Torres Casillas believes outreach, marketing and informing community members of their eligibility are the most crucial steps after January 1. “People may not know that they’re eligible; people may not know that coverage was expanded, and we all need to work hard to make sure the information gets to the right people,” he said.

Kane said it’s important to emphasize the journey that it took for all immigrants in California to be eligible for Medi-Cal. “We know that this is a community-led, community-driven effort. That’s the only reason we’re doing this because people stood up and advocated for their family members and themselves,” Kane said.

You can apply for Medi-Cal at any time of the year. To learn when you can apply, go to www.coveredca.com or call 1-800-300-1506 (TTY 1-888-889-4500).

Black Midwifery in the US

Since the inception of the United States, midwifery has been the most customary practice for pregnancy care and childbirth. Today, the primary care for pregnant people in most developed European countries is facilitated by midwives. However, in the United States a divide began to take root in the 1800’s, when white male physicians began to explore childbirth with greater interest. Their approach was based on a patriarchal and colonial framework that was highly experimental and racist, often times using enslaved African to test explicit drug therapies, shock treatments, and surgeries without any anesthesia.

Prior to the creation of formalized medical education in obstetrics and gynecology, midwives were the sole experts in birth work and medicine relied heavily on Native American and African American knowledge of plants and indigenous healing modalities. For millennia, birth work was considered a female occupation or “woman’s work” (Hoch-Smith and Spring, 1978; Leavitt, 1983; Rooks, 1997; Donegan, 1978; Litoff, 1990). The midwifery model of education was a indigenous model of apprenticeship under more experienced midwives that were often grandmothers who also learned from their grandmothers. In the United States midwifery was largely practiced by enslaved Africans who were responsible for women’s healthcare of all enslaved women on the plantation as well as the white women who owned them. A large part of midwifery apprenticeship on the plantation included various forms of training such as herbalism, procedures for dealing with birth complications, perinatal care, and serving as traditional healing.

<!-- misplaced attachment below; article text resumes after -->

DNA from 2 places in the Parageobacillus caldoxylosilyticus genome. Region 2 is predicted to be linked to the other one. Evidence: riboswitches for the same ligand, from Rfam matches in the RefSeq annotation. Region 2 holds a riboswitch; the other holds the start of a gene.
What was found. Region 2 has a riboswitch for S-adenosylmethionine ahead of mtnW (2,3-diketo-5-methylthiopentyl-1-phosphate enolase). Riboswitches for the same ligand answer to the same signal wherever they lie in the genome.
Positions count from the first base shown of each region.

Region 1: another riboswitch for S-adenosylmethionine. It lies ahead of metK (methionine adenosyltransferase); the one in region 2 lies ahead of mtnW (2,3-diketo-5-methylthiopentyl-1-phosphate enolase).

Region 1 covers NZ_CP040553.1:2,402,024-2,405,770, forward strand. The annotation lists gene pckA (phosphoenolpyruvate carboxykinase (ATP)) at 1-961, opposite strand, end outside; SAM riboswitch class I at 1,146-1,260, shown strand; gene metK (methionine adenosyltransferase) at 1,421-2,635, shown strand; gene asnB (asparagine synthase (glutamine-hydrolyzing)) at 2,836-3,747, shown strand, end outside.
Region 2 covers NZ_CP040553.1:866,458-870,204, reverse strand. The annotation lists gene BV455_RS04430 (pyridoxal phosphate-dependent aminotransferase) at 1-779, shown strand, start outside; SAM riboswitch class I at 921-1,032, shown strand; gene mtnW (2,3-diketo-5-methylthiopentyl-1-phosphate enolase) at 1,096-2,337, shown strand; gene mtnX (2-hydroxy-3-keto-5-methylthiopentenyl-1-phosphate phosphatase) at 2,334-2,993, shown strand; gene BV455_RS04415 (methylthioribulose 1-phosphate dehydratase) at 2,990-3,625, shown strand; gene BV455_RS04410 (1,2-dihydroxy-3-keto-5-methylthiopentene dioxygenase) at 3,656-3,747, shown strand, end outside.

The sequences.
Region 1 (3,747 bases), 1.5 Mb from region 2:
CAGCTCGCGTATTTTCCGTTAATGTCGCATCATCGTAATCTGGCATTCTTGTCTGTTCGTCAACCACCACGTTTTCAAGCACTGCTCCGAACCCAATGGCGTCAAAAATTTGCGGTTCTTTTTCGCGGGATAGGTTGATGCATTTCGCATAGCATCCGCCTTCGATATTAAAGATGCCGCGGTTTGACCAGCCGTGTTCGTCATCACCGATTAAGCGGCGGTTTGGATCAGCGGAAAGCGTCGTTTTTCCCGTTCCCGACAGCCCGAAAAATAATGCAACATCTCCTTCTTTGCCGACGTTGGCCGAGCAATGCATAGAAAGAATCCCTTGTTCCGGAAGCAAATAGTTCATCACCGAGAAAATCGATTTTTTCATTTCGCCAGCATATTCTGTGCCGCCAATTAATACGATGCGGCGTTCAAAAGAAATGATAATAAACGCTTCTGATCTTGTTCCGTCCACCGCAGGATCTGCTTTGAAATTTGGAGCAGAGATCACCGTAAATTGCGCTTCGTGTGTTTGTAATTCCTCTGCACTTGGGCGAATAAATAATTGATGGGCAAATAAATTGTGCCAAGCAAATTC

Once the field of medicine became “professionalized” and legitimized by the legal system with the invention of the American Board of Obstetrics and Gynecology in 1927, physicians sought to dominate the field of birth work as its primary practitioners. Their claim to jurisdiction spurred racist propaganda campaigns depicting Black midwives as caricatures falsely accusing midwives of being “incompetent”, “witches”, “unclean”, “savages”, and “untrustworthy”. These physicians also lured white women to trust them because they offered “innovative” pain relief options such as opioid tampons, and mercury. In addition to the propaganda, because pregnancy began to be viewed as a pathological condition beginning in the late 1800s and continuing into the 1900s, physicians claimed that only legally trained individuals could “treat” this “condition”. Such assertions/claims served as manipulative tools that “pushed the scales” in favor of physician-assisted births versus granny midwife assisted births.